Dr Andrew Richard Evans

Dr Andrew Richard Evans MA FFARCS MRCS LRCP

19/02/1937 to 30/05/1987

Place of birth: Pontypridd, Monmouthshire

Nationality: British

CRN: 725062

Education and qualifications

General education

The Royal Masonic School, Bushey, Hertfordshire (Deputy Head, Keyser House and recruiting sergeant in school cadet corps); Trinity Hall, Cambridge; London Hospital Medical School.

Primary medical qualification(s)


Initial Fellowship and type

FFARCS by examination

Year of Fellowship


Other qualification(s)

BA, Cambridge, 1957 (MA, 1971)

Professional life and career

Postgraduate career

After junior posts at Bath and Selly Oak he was registrar, then senior registrar (rotating with Southampton) in East Dorset (Poole/Bournemouth) before being consultant anaesthetist there between 1973 and his death in 1987.

Professional interests and activities

A first class clinical anaesthetist, Andrew made significant contributions to running the intensive care unit in Pool, the teaching of junior staff, and to the Victoria Hospital in Wimborne where he made his home. His sense of responsibility for, and care of, his patients were exemplary, but his Celtic temperament could erupt if he thought anyone, of any grade, was falling short of his standards. Many trainees will remember with gratitude his thorough and demanding teaching sessions.

Other biographical information

After leaving school he served two years National Service in The Royal Welch Fusiliers before going up to Cambidge where he was initiated into Freemasonry at the Isaac Newton University Lodge. Outside medicine, a typical Welshman, his main interests were music and rugby. For many years he played for Wimborne and, to his great delight, was elected club doctor, dealing promptly with players’ injuries, and President when his playing days were over. With his two dogs he was a well known personality in Wimborne, and The White Hart still has some of his memorabilia. He was also interested in collecting old maps. An apparent extrovert, Andrew was not easy to get to know, but life was never dull while he was around. His contributions to the community and the gallantry with which he faced his final illness, knowing full well the prognosis, made a deep impression on all who knew him. He left two sons.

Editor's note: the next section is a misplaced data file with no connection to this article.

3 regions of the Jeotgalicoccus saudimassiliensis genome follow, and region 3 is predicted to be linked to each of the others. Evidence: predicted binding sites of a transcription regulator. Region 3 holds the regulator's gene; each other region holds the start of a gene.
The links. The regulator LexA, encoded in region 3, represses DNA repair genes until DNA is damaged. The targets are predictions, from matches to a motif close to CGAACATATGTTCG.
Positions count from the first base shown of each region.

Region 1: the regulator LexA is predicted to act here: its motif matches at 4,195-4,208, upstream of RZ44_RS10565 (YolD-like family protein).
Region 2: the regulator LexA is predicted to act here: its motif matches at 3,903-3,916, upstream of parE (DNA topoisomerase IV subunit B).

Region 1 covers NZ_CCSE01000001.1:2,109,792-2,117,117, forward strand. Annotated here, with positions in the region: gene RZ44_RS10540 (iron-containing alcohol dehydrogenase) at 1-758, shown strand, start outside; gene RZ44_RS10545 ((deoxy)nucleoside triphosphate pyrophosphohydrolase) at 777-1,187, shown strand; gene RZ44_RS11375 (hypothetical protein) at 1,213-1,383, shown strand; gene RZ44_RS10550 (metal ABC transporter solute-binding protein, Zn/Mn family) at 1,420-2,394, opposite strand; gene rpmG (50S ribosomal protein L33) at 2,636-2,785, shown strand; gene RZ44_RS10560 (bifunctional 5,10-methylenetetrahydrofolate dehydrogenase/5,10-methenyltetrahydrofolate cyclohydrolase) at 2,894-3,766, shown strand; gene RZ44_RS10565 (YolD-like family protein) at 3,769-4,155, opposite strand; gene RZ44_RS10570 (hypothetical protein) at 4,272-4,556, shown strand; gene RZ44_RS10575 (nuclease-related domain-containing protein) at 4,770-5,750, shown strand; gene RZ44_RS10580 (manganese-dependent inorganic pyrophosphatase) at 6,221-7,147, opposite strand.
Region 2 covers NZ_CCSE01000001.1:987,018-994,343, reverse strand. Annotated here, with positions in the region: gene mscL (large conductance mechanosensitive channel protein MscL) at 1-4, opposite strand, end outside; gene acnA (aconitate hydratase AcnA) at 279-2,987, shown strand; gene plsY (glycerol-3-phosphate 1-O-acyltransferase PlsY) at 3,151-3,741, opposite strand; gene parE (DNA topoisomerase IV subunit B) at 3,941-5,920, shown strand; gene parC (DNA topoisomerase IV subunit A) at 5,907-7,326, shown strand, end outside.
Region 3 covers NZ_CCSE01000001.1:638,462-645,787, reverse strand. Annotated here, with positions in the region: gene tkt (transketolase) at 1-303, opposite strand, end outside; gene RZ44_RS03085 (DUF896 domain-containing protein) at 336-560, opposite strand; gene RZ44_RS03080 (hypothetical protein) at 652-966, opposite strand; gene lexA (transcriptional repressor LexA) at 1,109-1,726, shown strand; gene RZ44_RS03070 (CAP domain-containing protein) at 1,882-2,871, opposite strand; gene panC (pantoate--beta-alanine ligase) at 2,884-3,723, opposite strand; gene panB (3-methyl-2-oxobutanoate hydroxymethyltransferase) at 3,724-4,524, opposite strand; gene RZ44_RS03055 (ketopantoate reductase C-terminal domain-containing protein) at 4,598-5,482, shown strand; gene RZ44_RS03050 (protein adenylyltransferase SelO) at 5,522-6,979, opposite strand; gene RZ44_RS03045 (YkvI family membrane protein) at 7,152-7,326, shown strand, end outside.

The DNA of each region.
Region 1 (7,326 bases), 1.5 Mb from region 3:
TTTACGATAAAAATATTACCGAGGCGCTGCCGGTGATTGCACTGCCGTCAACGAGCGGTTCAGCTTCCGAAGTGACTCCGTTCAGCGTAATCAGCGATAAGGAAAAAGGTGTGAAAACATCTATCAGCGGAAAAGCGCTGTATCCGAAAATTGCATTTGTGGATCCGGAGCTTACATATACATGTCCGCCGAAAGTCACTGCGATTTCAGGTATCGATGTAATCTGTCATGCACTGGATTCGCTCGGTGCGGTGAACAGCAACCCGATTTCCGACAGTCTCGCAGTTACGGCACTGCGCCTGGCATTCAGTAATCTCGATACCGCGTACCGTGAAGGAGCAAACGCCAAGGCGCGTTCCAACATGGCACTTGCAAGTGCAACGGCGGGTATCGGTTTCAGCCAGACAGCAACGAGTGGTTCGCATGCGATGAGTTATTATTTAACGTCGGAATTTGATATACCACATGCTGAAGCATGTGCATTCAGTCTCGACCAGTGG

Author and sources

Author: Robert Julian Palmer

Sources and any other comments:

Obituary. BMJ 1987; 299: 558 | Obituary by Malcolm Watson in the The Old Masonian’s Gazette | Personal communication with his contemporaries at school, and his friend Graham Sweatland, who kindly provided the photo.